// While my blokCount(the block we are currently focusing on) is  less than the fullRowLength we will print something
        while (blokCount < fullRowLength)
        {
            // If the blockCount is equal to the rowLength, meaning, it's at the end of the row of the pyramid we were working on.  We'll print the last block of that row and add the space to introduce the gap between pyramids
            if (blokCount == (rowLength - 1))
            {
                // This will do the printing
                printf("#  ");
                // Very important, this shifts the block we're focusing on to the next block in the row
                blokCount++;
            }
            // Here we print a block and then move to a new line because we have reach the fullRowLength.  We subtract 1 because the blokCount starts at 0.
            else if (blokCount == (fullRowLength - 1))
            {
                // Same as above, but prints a block and moves us to a new line
                printf("#\n");
                // Increases the block count which focuses on the next block (in this case it will break the loop because block count will equal fullRowLength)
                blokCount++;
            }
            // Here we check if the blokCount has surpassed the emptyBlok value, until emptyBloks is GREATER THAN OR EQUAL TO the blokCount we will only print emptyBloks ALSO KNOWN AS SPACES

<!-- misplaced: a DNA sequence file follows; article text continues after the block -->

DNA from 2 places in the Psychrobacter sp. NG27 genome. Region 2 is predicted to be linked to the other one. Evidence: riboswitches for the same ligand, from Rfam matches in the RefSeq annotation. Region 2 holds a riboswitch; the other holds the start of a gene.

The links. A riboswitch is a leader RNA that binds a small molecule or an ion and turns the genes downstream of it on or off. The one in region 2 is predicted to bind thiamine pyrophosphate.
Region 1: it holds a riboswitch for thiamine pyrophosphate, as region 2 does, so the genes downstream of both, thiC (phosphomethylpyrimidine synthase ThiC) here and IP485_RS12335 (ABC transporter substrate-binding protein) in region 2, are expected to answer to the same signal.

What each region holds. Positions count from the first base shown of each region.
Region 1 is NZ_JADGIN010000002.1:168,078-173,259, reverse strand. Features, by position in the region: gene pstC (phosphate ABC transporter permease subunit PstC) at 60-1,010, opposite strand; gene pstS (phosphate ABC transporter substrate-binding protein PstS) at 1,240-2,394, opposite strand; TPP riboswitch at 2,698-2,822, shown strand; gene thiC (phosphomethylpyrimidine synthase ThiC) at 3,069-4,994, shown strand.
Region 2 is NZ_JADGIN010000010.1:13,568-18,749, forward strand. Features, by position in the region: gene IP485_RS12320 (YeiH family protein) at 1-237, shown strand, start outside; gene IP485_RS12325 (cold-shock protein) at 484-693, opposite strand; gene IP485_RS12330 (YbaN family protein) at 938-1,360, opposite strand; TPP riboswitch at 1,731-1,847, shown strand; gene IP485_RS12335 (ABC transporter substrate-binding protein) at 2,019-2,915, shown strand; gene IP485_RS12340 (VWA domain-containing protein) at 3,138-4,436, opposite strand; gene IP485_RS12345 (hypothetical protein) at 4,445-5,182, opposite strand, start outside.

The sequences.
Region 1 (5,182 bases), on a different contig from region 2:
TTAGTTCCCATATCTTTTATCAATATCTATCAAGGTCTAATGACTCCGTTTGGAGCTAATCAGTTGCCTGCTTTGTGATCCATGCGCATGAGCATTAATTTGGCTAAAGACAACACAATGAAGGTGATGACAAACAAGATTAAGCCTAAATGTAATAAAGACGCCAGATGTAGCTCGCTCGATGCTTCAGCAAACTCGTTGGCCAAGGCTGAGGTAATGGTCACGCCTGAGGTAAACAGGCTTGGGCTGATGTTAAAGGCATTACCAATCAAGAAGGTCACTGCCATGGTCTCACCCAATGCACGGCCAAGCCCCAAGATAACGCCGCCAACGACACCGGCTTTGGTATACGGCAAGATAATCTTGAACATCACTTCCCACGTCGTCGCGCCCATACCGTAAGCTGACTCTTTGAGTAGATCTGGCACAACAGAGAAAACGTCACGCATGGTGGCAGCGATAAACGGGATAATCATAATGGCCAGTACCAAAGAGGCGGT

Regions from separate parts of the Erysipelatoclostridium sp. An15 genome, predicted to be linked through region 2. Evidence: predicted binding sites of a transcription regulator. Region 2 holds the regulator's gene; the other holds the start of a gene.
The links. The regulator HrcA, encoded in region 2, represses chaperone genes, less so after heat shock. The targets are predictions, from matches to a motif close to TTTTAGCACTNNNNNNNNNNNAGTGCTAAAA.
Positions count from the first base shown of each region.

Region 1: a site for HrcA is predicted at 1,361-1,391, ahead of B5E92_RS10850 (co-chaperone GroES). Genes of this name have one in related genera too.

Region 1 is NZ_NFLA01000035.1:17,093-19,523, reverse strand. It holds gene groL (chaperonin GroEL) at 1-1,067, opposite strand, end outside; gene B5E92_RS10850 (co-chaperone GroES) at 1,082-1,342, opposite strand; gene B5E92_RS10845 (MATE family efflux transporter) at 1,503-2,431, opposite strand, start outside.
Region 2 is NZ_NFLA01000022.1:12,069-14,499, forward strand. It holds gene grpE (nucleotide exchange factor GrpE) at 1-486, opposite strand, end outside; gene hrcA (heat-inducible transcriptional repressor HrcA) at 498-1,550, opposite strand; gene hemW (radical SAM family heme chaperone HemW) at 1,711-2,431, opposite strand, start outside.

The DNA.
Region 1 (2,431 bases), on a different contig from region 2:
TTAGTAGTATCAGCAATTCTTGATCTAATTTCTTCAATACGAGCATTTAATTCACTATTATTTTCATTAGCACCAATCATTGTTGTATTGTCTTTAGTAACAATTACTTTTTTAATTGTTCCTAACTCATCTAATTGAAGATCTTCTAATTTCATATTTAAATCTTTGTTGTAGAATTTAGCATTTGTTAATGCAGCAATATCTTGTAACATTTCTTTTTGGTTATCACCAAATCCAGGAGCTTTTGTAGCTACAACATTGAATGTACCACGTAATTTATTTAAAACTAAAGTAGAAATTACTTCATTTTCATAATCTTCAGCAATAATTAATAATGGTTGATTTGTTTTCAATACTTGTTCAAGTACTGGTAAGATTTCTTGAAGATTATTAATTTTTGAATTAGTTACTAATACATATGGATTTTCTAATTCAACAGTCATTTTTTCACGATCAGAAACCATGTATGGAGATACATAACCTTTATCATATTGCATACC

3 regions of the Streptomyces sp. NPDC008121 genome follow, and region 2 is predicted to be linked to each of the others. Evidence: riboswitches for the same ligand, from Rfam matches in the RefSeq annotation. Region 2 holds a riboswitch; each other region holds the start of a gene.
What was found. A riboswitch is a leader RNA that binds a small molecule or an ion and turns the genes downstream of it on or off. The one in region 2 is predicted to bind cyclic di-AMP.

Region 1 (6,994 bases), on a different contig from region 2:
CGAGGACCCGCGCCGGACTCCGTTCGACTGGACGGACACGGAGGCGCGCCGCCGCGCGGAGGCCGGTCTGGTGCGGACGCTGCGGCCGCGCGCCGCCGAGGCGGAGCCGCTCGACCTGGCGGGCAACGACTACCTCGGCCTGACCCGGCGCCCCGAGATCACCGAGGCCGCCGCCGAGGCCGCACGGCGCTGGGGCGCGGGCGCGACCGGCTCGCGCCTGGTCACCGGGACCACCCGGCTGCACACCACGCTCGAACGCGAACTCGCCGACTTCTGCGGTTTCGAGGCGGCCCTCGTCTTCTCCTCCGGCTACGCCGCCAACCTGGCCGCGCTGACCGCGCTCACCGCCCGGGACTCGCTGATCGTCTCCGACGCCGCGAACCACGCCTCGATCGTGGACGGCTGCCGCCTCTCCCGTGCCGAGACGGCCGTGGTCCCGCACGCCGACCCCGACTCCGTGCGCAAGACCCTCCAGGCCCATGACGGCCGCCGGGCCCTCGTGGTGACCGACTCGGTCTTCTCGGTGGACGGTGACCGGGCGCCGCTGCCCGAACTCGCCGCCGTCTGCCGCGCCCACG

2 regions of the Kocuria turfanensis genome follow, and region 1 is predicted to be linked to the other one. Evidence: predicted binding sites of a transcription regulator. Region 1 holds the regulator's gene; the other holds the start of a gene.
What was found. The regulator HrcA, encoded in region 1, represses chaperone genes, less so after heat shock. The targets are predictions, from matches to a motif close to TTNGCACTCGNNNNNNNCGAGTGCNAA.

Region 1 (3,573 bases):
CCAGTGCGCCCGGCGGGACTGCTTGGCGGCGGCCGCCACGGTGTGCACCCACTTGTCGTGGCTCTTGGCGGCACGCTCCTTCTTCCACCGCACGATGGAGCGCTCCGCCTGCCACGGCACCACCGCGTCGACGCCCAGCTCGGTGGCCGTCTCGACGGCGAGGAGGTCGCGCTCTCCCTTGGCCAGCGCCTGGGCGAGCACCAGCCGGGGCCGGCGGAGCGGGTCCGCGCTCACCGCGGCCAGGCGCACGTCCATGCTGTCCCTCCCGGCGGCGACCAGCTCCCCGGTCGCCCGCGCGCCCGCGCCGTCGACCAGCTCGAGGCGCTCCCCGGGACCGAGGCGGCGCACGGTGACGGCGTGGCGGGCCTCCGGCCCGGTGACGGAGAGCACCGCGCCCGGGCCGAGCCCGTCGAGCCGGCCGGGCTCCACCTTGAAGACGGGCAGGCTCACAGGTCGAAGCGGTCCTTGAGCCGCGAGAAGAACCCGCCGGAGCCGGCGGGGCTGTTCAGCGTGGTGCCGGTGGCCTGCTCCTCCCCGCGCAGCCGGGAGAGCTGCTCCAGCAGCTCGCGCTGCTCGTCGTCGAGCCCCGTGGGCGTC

else if (blokCount < emptyBloks)
            {
                // Prints a space
                printf(" ");
                // Shifts focus to next blok
                blokCount++;
            }
            // If all the above conditions are not met, meaning, the slot we're focusing on is NOT at the far right side of EITHER pyramid and the blokCount is GREATER THAN OR EQUAL TO the emptyBlok value we will just print a solitary #
            else
            {
                // Same as above
                printf("#");
                blokCount++;
            }
        }
    }
    
    // Here we print a row, we take in arguement height to tell printRow how many total rows to print
    void printRow(int height)
    {
        // rowCount keeps track of which row we're on
        int rowCount = 0;
        
        // This loop calls printBlok to print the rows until we reach the height value
        while (rowCount < height)
        {
            // Here we actually call printBlock and feed it the height and rowCount variables to work with
            printBlok(height, rowCount);
            // Shifts our focus to the next row
            rowCount++;
        }
    }

  2. #2
    C++ Witch laserlight's Avatar
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    How does it not work?
    Quote Originally Posted by Bjarne Stroustrup (2000-10-14)
    I get maybe two dozen requests for help with some sort of programming or design problem every day. Most have more sense than to send me hundreds of lines of code. If they do, I ask them to find the smallest example that exhibits the problem and send me that. Mostly, they then find the error themselves. "Finding the smallest program that demonstrates the error" is a powerful debugging tool.
    Look up a C++ Reference and learn How To Ask Questions The Smart Way